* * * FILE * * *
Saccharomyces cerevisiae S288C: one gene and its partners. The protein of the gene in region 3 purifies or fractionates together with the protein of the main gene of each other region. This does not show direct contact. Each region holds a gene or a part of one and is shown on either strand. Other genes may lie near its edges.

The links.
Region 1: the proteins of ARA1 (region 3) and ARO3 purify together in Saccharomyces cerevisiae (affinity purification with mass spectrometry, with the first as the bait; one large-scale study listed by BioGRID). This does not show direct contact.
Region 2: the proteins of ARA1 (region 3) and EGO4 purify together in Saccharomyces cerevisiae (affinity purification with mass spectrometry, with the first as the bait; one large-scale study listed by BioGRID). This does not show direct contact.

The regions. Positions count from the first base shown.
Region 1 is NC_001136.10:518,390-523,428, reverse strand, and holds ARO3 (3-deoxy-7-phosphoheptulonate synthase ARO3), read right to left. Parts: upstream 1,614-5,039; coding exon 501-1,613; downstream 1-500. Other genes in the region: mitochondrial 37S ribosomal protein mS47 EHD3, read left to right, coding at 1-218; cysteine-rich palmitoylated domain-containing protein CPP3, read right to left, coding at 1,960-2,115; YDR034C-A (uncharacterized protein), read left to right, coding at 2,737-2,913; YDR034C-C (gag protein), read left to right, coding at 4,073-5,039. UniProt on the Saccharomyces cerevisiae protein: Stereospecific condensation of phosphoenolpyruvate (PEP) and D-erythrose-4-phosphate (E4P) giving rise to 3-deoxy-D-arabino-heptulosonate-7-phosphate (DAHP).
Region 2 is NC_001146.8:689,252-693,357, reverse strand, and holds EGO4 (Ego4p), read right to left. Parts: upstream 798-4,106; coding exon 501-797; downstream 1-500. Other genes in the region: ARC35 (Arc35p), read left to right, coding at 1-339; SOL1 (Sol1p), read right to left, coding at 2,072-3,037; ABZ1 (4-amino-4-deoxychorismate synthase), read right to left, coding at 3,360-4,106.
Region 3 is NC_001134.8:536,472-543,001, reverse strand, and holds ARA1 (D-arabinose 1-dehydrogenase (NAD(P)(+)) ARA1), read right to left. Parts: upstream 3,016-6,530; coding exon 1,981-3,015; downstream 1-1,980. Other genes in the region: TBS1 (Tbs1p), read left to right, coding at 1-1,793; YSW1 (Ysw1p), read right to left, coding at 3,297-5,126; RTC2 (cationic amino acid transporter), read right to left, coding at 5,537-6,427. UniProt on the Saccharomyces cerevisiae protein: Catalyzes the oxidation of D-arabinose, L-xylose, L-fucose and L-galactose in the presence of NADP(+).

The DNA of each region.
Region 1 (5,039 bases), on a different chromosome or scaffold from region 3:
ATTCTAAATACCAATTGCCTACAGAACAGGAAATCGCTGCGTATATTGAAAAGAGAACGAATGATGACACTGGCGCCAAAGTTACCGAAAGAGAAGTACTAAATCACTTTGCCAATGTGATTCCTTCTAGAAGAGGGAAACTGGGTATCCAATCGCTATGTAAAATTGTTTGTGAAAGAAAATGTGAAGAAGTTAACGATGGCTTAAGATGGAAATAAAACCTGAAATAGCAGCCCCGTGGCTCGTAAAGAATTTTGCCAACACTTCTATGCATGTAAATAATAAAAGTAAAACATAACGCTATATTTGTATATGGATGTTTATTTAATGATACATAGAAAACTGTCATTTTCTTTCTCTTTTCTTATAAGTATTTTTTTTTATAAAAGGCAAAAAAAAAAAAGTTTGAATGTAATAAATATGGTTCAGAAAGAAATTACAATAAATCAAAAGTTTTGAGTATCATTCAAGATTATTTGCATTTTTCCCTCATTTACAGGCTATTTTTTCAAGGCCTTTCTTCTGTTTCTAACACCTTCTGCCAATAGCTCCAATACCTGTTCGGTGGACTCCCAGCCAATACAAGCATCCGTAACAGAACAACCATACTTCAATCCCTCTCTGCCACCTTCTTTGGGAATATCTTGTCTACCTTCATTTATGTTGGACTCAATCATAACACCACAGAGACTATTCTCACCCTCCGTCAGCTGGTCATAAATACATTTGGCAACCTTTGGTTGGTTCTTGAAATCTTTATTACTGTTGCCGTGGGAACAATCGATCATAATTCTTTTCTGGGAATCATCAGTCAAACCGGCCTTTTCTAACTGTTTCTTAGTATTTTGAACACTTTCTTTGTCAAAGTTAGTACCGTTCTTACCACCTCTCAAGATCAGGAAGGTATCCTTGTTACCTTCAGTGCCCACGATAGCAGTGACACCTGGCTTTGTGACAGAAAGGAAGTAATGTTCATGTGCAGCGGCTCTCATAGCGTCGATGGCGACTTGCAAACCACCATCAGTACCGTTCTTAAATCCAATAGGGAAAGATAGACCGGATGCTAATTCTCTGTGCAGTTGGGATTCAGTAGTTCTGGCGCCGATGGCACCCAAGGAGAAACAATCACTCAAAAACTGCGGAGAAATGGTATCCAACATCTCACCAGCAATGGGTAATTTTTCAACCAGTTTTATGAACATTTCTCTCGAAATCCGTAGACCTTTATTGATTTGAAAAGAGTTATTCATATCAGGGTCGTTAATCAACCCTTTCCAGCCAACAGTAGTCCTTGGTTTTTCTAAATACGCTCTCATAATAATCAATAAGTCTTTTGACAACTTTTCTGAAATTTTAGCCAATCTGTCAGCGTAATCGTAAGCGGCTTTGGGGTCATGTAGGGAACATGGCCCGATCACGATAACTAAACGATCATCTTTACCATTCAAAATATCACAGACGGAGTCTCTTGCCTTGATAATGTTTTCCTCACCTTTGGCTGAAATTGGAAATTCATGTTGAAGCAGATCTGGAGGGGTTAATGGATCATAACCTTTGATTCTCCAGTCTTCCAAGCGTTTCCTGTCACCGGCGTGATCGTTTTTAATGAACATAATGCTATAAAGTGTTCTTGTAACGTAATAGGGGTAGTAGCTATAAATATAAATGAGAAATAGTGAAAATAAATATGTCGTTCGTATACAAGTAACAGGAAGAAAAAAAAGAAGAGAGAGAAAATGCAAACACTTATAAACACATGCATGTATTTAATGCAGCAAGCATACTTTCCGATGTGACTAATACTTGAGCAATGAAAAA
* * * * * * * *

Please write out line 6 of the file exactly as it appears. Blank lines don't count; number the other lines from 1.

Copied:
Region 1 is NC_001136.10:518,390-523,428, reverse strand, and holds ARO3 (3-deoxy-7-phosphoheptulonate synthase ARO3), read right to left. Parts: upstream 1,614-5,039; coding exon 501-1,613; downstream 1-500. Other genes in the region: mitochondrial 37S ribosomal protein mS47 EHD3, read left to right, coding at 1-218; cysteine-rich palmitoylated domain-containing protein CPP3, read right to left, coding at 1,960-2,115; YDR034C-A (uncharacterized protein), read left to right, coding at 2,737-2,913; YDR034C-C (gag protein), read left to right, coding at 4,073-5,039. UniProt on the Saccharomyces cerevisiae protein: Stereospecific condensation of phosphoenolpyruvate (PEP) and D-erythrose-4-phosphate (E4P) giving rise to 3-deoxy-D-arabino-heptulosonate-7-phosphate (DAHP).